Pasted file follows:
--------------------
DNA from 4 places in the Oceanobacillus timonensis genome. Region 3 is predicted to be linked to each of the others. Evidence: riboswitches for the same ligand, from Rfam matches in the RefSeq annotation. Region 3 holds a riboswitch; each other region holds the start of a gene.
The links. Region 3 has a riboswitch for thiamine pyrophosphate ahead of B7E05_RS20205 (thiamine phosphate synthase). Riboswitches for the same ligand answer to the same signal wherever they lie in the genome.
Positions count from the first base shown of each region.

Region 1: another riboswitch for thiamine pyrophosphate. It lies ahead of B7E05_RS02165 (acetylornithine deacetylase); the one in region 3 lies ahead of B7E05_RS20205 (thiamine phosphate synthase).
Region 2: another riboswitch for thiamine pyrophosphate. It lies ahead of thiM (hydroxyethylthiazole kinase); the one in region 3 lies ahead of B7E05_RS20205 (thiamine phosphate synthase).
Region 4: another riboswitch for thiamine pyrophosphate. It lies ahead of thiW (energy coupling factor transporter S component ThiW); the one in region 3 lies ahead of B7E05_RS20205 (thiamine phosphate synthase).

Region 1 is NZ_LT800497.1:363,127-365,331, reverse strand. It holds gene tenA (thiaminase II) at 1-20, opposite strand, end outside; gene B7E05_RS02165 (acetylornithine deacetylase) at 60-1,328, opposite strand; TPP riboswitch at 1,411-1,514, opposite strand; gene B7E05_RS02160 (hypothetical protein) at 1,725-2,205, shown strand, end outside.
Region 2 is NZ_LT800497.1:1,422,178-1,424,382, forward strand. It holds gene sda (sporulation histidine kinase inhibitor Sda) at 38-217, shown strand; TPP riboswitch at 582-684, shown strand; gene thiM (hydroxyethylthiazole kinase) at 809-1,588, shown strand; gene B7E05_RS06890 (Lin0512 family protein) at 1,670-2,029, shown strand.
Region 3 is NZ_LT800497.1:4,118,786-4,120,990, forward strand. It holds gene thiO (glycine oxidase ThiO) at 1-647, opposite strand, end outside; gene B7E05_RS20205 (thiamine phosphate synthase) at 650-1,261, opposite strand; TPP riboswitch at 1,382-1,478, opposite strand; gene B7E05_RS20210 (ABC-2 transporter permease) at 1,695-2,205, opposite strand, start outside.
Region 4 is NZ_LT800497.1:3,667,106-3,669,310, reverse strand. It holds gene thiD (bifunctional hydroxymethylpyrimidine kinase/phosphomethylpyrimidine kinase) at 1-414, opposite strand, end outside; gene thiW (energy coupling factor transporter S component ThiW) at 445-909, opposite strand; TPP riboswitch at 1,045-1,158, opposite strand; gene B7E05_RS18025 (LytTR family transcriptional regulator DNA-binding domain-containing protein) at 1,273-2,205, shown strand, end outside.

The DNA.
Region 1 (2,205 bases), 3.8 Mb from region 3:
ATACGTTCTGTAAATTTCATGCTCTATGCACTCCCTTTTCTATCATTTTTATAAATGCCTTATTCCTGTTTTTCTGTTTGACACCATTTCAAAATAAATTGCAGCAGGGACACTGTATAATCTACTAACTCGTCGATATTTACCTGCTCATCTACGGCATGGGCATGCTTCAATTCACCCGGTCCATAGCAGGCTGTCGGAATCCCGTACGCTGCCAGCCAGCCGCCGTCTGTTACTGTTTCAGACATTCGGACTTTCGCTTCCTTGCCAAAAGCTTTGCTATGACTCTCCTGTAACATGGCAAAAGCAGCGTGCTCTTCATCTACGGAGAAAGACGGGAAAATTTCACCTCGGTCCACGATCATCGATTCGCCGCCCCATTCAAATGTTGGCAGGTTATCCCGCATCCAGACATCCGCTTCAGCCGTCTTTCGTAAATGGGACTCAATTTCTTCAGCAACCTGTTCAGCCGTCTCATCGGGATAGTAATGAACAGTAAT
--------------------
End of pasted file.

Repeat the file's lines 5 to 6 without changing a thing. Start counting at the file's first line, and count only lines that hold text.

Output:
Region 2: another riboswitch for thiamine pyrophosphate. It lies ahead of thiM (hydroxyethylthiazole kinase); the one in region 3 lies ahead of B7E05_RS20205 (thiamine phosphate synthase).
Region 4: another riboswitch for thiamine pyrophosphate. It lies ahead of thiW (energy coupling factor transporter S component ThiW); the one in region 3 lies ahead of B7E05_RS20205 (thiamine phosphate synthase).